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Tuesday, March 13, 2007

Psalm 25:7
Remember not the sins of my youth and my rebellious ways; according to your love remember me, for you are good, O Lord.

In the fall of 1967 I enrolled at Valparaiso University. I spent several weekends during the spring of 1968 campaigning for a Democratic presidential candidate, Senator Eugene McCarthy, in Milwaukee and Chicago. Then in late August I attended a conference at the Lutheran School of Theology in Chicago with my friend Larry.

Martin Luther King had been assassinated in April. Robert Kennedy was assassinated soon after. Soviet tanks tore through crowds in Prague, breaking the back of a political and cultural call for freedom. The 1968 Democratic National Convention seemed poised to nominate Hubert Humphrey, a moderate senator from Minnesota, who would continue the war in Vietnam.

On Tuesday the leaders of the conference adjourned the meetings, suggesting that there was much more to be learned on the streets of Chicago that week. Larry and I first found crowds in Old Town, just north of the Loop, listening to speeches and music. I don't remember where we slept, but we spent the rest of the week downtown.

Thousands and thousands of young people filled Grant Park every day. Using portable loudspeakers, leaders talked about how to deal with tear gas. Marches and rallies were refused permits, the police became increasingly violent, and eventually even journalists like Mike Wallace and Dan Rather were roughed up in the International Amphitheater itself.

I remember marching out of Grant Park onto Michigan Avenue and then moving into a bottleneck on Balbo Avenue beside the Conrad Hilton hotel. (pictures at The crowd surged backward as police began attacking the front of the march. Plate glass windows of the hotel restaurant were broken as people were pushed into them. And sure enough, tear gas canisters were fired.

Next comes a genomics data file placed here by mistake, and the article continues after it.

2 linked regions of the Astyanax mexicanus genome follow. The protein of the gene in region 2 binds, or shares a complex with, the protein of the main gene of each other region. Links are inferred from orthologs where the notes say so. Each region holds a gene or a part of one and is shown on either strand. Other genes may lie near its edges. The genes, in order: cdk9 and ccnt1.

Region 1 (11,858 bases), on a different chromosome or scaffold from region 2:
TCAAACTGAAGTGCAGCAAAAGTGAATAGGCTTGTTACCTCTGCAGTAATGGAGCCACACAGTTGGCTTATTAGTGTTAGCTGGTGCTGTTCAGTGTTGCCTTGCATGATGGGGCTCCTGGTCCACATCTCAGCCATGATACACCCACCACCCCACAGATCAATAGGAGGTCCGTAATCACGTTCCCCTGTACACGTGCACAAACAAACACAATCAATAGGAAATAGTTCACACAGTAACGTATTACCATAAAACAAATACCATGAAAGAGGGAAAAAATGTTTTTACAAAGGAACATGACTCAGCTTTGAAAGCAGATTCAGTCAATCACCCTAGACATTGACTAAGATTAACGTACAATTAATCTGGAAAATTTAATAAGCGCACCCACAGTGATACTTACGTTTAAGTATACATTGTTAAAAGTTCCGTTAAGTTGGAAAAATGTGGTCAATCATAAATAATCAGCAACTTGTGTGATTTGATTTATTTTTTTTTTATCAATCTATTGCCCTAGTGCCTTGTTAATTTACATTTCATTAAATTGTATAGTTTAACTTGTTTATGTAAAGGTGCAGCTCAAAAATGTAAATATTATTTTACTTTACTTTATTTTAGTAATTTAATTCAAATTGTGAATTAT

Before school started at Valpo that fall I went back to Lincoln and spent some time writing a long letter to the local paper, the Courier, for which I had been their ace apprentice reporter the summer before. The late '60s were times of great self-righteousness, and I was full of it too. In my letter it just boiled over.

I advocated burning the flag (reluctantly, of course). Vietnam was a mistake and everybody that knew anything ... knew that. America was no less a police state than the Soviet Union, and our so-called freedom was just a sham.

The editor published the letter with a special byline, acknowledging my role as a past cub reporter. And I went off to college.

Then the phone calls to my parents began. A few letters of disagreement appeared in the Courier. My parents didn't tell me much of what they were going through, until much later. And I guess I didn't think much about it either.

That was not the only time they quietly, and even against their own feelings and opinions, supported me. I was full of my own self-importance, certain of my rectitude, and quick to call any authority oppressive. In Lincoln, this just didn't go over very well. But I didn't take the hit. My parents did.

Over many years they guided me into a relationship with God which is more precious now than anything else in my life. Often enough they overlooked my obvious sins to find something to support instead. I have a feeling they knew this verse from Psalm 25. And I am very grateful.

Lord, your ways are not my ways. I am sure glad of that. Thank you for molding and shaping and breaking me into what you want. And for never giving up.

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